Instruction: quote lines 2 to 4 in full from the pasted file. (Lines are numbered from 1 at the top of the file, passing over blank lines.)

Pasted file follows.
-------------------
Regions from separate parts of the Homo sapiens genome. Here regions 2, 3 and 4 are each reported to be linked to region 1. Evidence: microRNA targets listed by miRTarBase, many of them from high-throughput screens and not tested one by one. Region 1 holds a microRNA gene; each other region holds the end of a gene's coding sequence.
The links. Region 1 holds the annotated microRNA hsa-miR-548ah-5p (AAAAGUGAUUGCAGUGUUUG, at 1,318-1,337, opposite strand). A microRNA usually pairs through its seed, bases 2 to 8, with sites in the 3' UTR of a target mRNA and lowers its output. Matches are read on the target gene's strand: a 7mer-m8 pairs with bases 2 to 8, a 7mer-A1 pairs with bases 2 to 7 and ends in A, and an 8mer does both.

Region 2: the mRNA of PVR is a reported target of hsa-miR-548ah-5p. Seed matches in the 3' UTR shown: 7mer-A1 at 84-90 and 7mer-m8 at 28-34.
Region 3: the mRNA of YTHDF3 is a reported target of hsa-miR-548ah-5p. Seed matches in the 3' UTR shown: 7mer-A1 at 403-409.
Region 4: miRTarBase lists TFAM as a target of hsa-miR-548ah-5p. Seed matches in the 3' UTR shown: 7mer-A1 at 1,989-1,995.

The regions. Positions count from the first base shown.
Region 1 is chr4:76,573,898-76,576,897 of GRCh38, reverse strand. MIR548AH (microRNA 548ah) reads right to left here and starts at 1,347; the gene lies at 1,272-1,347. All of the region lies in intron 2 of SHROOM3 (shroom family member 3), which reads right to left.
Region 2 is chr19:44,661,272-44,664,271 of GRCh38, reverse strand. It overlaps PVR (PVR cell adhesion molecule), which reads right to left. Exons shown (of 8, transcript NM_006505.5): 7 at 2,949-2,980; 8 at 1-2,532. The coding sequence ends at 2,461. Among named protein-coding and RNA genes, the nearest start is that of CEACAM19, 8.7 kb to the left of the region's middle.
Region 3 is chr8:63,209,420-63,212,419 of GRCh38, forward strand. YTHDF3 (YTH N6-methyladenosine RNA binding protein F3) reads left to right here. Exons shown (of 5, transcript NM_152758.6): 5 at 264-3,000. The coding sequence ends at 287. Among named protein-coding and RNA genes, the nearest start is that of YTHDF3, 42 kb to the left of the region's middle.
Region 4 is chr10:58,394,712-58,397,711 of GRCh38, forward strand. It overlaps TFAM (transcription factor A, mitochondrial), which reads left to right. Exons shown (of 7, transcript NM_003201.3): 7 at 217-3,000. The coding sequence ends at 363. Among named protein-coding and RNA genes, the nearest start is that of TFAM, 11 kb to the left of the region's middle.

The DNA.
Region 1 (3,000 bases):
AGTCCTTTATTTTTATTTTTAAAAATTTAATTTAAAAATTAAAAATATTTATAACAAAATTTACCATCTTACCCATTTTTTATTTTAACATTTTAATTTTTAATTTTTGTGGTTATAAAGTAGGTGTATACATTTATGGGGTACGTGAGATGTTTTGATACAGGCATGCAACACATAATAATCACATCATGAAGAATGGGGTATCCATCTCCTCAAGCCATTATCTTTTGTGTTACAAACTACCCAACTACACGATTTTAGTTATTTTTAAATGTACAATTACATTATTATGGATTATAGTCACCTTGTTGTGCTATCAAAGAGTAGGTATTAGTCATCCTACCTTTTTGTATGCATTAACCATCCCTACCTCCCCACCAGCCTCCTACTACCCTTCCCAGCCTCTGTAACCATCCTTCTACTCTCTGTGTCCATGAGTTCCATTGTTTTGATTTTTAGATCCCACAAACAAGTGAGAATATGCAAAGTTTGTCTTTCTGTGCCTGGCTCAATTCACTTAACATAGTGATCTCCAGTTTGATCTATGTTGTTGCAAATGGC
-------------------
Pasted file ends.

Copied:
The links. Region 1 holds the annotated microRNA hsa-miR-548ah-5p (AAAAGUGAUUGCAGUGUUUG, at 1,318-1,337, opposite strand). A microRNA usually pairs through its seed, bases 2 to 8, with sites in the 3' UTR of a target mRNA and lowers its output. Matches are read on the target gene's strand: a 7mer-m8 pairs with bases 2 to 8, a 7mer-A1 pairs with bases 2 to 7 and ends in A, and an 8mer does both.

Region 2: the mRNA of PVR is a reported target of hsa-miR-548ah-5p. Seed matches in the 3' UTR shown: 7mer-A1 at 84-90 and 7mer-m8 at 28-34.
Region 3: the mRNA of YTHDF3 is a reported target of hsa-miR-548ah-5p. Seed matches in the 3' UTR shown: 7mer-A1 at 403-409.